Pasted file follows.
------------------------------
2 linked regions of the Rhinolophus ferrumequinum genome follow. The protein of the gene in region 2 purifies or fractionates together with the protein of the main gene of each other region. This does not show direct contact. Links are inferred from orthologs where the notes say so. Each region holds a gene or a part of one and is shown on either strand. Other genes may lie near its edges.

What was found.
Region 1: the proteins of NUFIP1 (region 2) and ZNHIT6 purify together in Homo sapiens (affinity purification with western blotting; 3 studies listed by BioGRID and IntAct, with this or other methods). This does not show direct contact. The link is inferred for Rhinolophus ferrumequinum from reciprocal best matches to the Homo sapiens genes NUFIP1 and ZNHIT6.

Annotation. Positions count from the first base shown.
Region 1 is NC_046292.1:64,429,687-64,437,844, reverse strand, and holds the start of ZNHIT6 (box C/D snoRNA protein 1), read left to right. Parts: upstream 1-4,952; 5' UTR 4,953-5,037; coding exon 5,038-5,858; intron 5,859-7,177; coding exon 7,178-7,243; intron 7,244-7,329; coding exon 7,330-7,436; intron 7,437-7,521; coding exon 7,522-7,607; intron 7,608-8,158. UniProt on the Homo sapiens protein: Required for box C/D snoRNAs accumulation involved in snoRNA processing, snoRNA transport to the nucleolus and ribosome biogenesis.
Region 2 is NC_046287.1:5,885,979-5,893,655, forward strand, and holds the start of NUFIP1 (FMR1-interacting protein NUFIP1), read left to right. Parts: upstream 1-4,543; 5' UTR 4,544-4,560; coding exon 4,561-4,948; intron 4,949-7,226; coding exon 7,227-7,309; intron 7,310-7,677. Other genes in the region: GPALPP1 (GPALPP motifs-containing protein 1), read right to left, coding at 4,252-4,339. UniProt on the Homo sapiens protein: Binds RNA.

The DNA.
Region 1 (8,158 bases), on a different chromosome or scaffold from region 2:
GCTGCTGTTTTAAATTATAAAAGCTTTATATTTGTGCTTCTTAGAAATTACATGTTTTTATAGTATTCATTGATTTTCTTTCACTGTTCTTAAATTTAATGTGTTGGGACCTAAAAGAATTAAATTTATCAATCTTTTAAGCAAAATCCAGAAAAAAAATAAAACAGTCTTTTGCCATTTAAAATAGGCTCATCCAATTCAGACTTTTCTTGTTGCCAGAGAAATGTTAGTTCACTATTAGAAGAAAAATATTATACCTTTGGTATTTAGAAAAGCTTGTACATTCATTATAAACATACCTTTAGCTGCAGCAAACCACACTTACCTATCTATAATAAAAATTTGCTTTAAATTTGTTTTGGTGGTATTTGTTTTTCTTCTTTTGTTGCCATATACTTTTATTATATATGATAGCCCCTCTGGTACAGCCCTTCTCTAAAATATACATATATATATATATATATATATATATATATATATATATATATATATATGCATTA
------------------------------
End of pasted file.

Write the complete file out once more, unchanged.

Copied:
2 linked regions of the Rhinolophus ferrumequinum genome follow. The protein of the gene in region 2 purifies or fractionates together with the protein of the main gene of each other region. This does not show direct contact. Links are inferred from orthologs where the notes say so. Each region holds a gene or a part of one and is shown on either strand. Other genes may lie near its edges.

What was found.
Region 1: the proteins of NUFIP1 (region 2) and ZNHIT6 purify together in Homo sapiens (affinity purification with western blotting; 3 studies listed by BioGRID and IntAct, with this or other methods). This does not show direct contact. The link is inferred for Rhinolophus ferrumequinum from reciprocal best matches to the Homo sapiens genes NUFIP1 and ZNHIT6.

Annotation. Positions count from the first base shown.
Region 1 is NC_046292.1:64,429,687-64,437,844, reverse strand, and holds the start of ZNHIT6 (box C/D snoRNA protein 1), read left to right. Parts: upstream 1-4,952; 5' UTR 4,953-5,037; coding exon 5,038-5,858; intron 5,859-7,177; coding exon 7,178-7,243; intron 7,244-7,329; coding exon 7,330-7,436; intron 7,437-7,521; coding exon 7,522-7,607; intron 7,608-8,158. UniProt on the Homo sapiens protein: Required for box C/D snoRNAs accumulation involved in snoRNA processing, snoRNA transport to the nucleolus and ribosome biogenesis.
Region 2 is NC_046287.1:5,885,979-5,893,655, forward strand, and holds the start of NUFIP1 (FMR1-interacting protein NUFIP1), read left to right. Parts: upstream 1-4,543; 5' UTR 4,544-4,560; coding exon 4,561-4,948; intron 4,949-7,226; coding exon 7,227-7,309; intron 7,310-7,677. Other genes in the region: GPALPP1 (GPALPP motifs-containing protein 1), read right to left, coding at 4,252-4,339. UniProt on the Homo sapiens protein: Binds RNA.

The DNA.
Region 1 (8,158 bases), on a different chromosome or scaffold from region 2:
GCTGCTGTTTTAAATTATAAAAGCTTTATATTTGTGCTTCTTAGAAATTACATGTTTTTATAGTATTCATTGATTTTCTTTCACTGTTCTTAAATTTAATGTGTTGGGACCTAAAAGAATTAAATTTATCAATCTTTTAAGCAAAATCCAGAAAAAAAATAAAACAGTCTTTTGCCATTTAAAATAGGCTCATCCAATTCAGACTTTTCTTGTTGCCAGAGAAATGTTAGTTCACTATTAGAAGAAAAATATTATACCTTTGGTATTTAGAAAAGCTTGTACATTCATTATAAACATACCTTTAGCTGCAGCAAACCACACTTACCTATCTATAATAAAAATTTGCTTTAAATTTGTTTTGGTGGTATTTGTTTTTCTTCTTTTGTTGCCATATACTTTTATTATATATGATAGCCCCTCTGGTACAGCCCTTCTCTAAAATATACATATATATATATATATATATATATATATATATATATATATATATATATGCATTA